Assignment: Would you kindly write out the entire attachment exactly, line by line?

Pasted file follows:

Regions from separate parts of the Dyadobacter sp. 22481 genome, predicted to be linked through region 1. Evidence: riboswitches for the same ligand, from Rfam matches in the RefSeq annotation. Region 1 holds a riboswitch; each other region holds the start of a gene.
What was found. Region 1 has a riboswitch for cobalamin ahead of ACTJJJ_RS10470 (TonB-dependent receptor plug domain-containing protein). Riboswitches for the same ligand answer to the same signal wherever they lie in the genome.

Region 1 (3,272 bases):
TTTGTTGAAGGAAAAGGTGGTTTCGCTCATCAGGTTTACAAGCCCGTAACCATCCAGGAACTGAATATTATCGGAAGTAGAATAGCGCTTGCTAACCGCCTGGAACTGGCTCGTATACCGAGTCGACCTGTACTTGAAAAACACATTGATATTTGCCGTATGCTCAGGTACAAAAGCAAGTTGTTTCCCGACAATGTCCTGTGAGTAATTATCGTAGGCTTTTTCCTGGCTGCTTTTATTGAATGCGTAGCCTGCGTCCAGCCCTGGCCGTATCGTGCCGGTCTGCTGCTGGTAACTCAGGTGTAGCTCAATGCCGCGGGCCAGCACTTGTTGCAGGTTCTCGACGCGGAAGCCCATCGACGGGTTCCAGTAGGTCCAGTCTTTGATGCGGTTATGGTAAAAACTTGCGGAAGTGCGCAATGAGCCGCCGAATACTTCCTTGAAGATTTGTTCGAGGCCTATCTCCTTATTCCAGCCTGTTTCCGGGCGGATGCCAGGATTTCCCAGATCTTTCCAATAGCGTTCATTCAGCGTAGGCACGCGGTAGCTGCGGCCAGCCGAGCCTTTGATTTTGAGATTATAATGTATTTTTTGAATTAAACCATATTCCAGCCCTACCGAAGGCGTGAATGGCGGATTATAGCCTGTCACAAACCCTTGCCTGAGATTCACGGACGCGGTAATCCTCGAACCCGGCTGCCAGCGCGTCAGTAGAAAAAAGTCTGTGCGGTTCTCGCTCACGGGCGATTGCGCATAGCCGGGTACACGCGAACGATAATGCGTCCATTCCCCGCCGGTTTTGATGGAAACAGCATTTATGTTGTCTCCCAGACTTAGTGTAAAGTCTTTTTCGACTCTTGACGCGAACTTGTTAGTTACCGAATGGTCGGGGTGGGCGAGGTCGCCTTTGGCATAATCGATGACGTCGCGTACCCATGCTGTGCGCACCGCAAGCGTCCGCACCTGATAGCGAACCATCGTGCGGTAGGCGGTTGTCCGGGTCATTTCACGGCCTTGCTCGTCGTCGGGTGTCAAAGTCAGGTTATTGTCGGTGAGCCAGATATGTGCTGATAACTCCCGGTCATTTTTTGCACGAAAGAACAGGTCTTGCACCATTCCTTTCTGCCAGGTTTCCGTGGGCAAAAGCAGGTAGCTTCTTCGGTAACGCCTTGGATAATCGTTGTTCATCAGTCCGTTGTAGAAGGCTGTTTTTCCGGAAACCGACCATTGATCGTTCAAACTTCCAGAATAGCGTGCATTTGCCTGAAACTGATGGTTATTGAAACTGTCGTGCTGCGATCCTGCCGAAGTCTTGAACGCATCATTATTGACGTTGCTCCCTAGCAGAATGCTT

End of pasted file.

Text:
Regions from separate parts of the Dyadobacter sp. 22481 genome, predicted to be linked through region 1. Evidence: riboswitches for the same ligand, from Rfam matches in the RefSeq annotation. Region 1 holds a riboswitch; each other region holds the start of a gene.
What was found. Region 1 has a riboswitch for cobalamin ahead of ACTJJJ_RS10470 (TonB-dependent receptor plug domain-containing protein). Riboswitches for the same ligand answer to the same signal wherever they lie in the genome.

Region 1 (3,272 bases):
TTTGTTGAAGGAAAAGGTGGTTTCGCTCATCAGGTTTACAAGCCCGTAACCATCCAGGAACTGAATATTATCGGAAGTAGAATAGCGCTTGCTAACCGCCTGGAACTGGCTCGTATACCGAGTCGACCTGTACTTGAAAAACACATTGATATTTGCCGTATGCTCAGGTACAAAAGCAAGTTGTTTCCCGACAATGTCCTGTGAGTAATTATCGTAGGCTTTTTCCTGGCTGCTTTTATTGAATGCGTAGCCTGCGTCCAGCCCTGGCCGTATCGTGCCGGTCTGCTGCTGGTAACTCAGGTGTAGCTCAATGCCGCGGGCCAGCACTTGTTGCAGGTTCTCGACGCGGAAGCCCATCGACGGGTTCCAGTAGGTCCAGTCTTTGATGCGGTTATGGTAAAAACTTGCGGAAGTGCGCAATGAGCCGCCGAATACTTCCTTGAAGATTTGTTCGAGGCCTATCTCCTTATTCCAGCCTGTTTCCGGGCGGATGCCAGGATTTCCCAGATCTTTCCAATAGCGTTCATTCAGCGTAGGCACGCGGTAGCTGCGGCCAGCCGAGCCTTTGATTTTGAGATTATAATGTATTTTTTGAATTAAACCATATTCCAGCCCTACCGAAGGCGTGAATGGCGGATTATAGCCTGTCACAAACCCTTGCCTGAGATTCACGGACGCGGTAATCCTCGAACCCGGCTGCCAGCGCGTCAGTAGAAAAAAGTCTGTGCGGTTCTCGCTCACGGGCGATTGCGCATAGCCGGGTACACGCGAACGATAATGCGTCCATTCCCCGCCGGTTTTGATGGAAACAGCATTTATGTTGTCTCCCAGACTTAGTGTAAAGTCTTTTTCGACTCTTGACGCGAACTTGTTAGTTACCGAATGGTCGGGGTGGGCGAGGTCGCCTTTGGCATAATCGATGACGTCGCGTACCCATGCTGTGCGCACCGCAAGCGTCCGCACCTGATAGCGAACCATCGTGCGGTAGGCGGTTGTCCGGGTCATTTCACGGCCTTGCTCGTCGTCGGGTGTCAAAGTCAGGTTATTGTCGGTGAGCCAGATATGTGCTGATAACTCCCGGTCATTTTTTGCACGAAAGAACAGGTCTTGCACCATTCCTTTCTGCCAGGTTTCCGTGGGCAAAAGCAGGTAGCTTCTTCGGTAACGCCTTGGATAATCGTTGTTCATCAGTCCGTTGTAGAAGGCTGTTTTTCCGGAAACCGACCATTGATCGTTCAAACTTCCAGAATAGCGTGCATTTGCCTGAAACTGATGGTTATTGAAACTGTCGTGCTGCGATCCTGCCGAAGTCTTGAACGCATCATTATTGACGTTGCTCCCTAGCAGAATGCTT